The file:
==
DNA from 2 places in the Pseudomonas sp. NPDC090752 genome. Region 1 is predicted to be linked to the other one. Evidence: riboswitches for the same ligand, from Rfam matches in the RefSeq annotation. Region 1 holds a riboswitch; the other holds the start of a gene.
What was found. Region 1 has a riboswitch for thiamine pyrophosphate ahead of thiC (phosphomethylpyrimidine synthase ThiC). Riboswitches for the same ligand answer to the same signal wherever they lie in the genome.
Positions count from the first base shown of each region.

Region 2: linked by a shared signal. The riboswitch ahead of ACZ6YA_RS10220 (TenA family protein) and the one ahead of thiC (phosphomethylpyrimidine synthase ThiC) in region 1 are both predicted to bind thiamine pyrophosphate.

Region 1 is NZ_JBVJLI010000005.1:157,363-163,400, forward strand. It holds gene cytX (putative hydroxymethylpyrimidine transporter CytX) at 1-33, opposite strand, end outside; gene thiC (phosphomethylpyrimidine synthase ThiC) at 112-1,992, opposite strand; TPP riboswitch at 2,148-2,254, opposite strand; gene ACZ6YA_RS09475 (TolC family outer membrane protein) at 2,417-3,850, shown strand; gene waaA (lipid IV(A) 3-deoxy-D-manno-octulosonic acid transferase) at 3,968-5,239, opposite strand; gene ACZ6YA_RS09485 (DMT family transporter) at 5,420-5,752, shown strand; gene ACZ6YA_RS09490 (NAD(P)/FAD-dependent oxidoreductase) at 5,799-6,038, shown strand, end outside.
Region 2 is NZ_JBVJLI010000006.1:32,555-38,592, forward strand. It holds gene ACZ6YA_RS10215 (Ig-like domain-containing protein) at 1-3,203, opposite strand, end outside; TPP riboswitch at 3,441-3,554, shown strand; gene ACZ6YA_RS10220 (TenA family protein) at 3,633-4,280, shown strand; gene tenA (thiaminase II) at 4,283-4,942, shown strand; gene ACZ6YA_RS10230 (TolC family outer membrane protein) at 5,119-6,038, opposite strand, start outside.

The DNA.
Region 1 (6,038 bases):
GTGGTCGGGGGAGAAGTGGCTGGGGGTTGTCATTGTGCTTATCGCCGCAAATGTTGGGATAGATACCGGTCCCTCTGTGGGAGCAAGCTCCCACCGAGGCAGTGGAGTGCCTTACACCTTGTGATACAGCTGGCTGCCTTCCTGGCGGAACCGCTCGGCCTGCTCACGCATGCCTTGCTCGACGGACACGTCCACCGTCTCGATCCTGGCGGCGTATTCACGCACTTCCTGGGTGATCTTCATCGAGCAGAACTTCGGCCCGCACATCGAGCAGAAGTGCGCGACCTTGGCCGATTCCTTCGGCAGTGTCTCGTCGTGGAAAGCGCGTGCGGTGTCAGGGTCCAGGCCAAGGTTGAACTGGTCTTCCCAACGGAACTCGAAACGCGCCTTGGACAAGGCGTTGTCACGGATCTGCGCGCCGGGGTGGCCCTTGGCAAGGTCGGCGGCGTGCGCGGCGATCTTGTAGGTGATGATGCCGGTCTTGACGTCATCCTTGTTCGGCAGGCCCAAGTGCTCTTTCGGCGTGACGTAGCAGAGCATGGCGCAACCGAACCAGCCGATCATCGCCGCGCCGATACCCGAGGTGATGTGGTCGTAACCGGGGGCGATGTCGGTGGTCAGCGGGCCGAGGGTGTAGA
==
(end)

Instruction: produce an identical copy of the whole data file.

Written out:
DNA from 2 places in the Pseudomonas sp. NPDC090752 genome. Region 1 is predicted to be linked to the other one. Evidence: riboswitches for the same ligand, from Rfam matches in the RefSeq annotation. Region 1 holds a riboswitch; the other holds the start of a gene.
What was found. Region 1 has a riboswitch for thiamine pyrophosphate ahead of thiC (phosphomethylpyrimidine synthase ThiC). Riboswitches for the same ligand answer to the same signal wherever they lie in the genome.
Positions count from the first base shown of each region.

Region 2: linked by a shared signal. The riboswitch ahead of ACZ6YA_RS10220 (TenA family protein) and the one ahead of thiC (phosphomethylpyrimidine synthase ThiC) in region 1 are both predicted to bind thiamine pyrophosphate.

Region 1 is NZ_JBVJLI010000005.1:157,363-163,400, forward strand. It holds gene cytX (putative hydroxymethylpyrimidine transporter CytX) at 1-33, opposite strand, end outside; gene thiC (phosphomethylpyrimidine synthase ThiC) at 112-1,992, opposite strand; TPP riboswitch at 2,148-2,254, opposite strand; gene ACZ6YA_RS09475 (TolC family outer membrane protein) at 2,417-3,850, shown strand; gene waaA (lipid IV(A) 3-deoxy-D-manno-octulosonic acid transferase) at 3,968-5,239, opposite strand; gene ACZ6YA_RS09485 (DMT family transporter) at 5,420-5,752, shown strand; gene ACZ6YA_RS09490 (NAD(P)/FAD-dependent oxidoreductase) at 5,799-6,038, shown strand, end outside.
Region 2 is NZ_JBVJLI010000006.1:32,555-38,592, forward strand. It holds gene ACZ6YA_RS10215 (Ig-like domain-containing protein) at 1-3,203, opposite strand, end outside; TPP riboswitch at 3,441-3,554, shown strand; gene ACZ6YA_RS10220 (TenA family protein) at 3,633-4,280, shown strand; gene tenA (thiaminase II) at 4,283-4,942, shown strand; gene ACZ6YA_RS10230 (TolC family outer membrane protein) at 5,119-6,038, opposite strand, start outside.

The DNA.
Region 1 (6,038 bases):
GTGGTCGGGGGAGAAGTGGCTGGGGGTTGTCATTGTGCTTATCGCCGCAAATGTTGGGATAGATACCGGTCCCTCTGTGGGAGCAAGCTCCCACCGAGGCAGTGGAGTGCCTTACACCTTGTGATACAGCTGGCTGCCTTCCTGGCGGAACCGCTCGGCCTGCTCACGCATGCCTTGCTCGACGGACACGTCCACCGTCTCGATCCTGGCGGCGTATTCACGCACTTCCTGGGTGATCTTCATCGAGCAGAACTTCGGCCCGCACATCGAGCAGAAGTGCGCGACCTTGGCCGATTCCTTCGGCAGTGTCTCGTCGTGGAAAGCGCGTGCGGTGTCAGGGTCCAGGCCAAGGTTGAACTGGTCTTCCCAACGGAACTCGAAACGCGCCTTGGACAAGGCGTTGTCACGGATCTGCGCGCCGGGGTGGCCCTTGGCAAGGTCGGCGGCGTGCGCGGCGATCTTGTAGGTGATGATGCCGGTCTTGACGTCATCCTTGTTCGGCAGGCCCAAGTGCTCTTTCGGCGTGACGTAGCAGAGCATGGCGCAACCGAACCAGCCGATCATCGCCGCGCCGATACCCGAGGTGATGTGGTCGTAACCGGGGGCGATGTCGGTGGTCAGCGGGCCGAGGGTGTAGA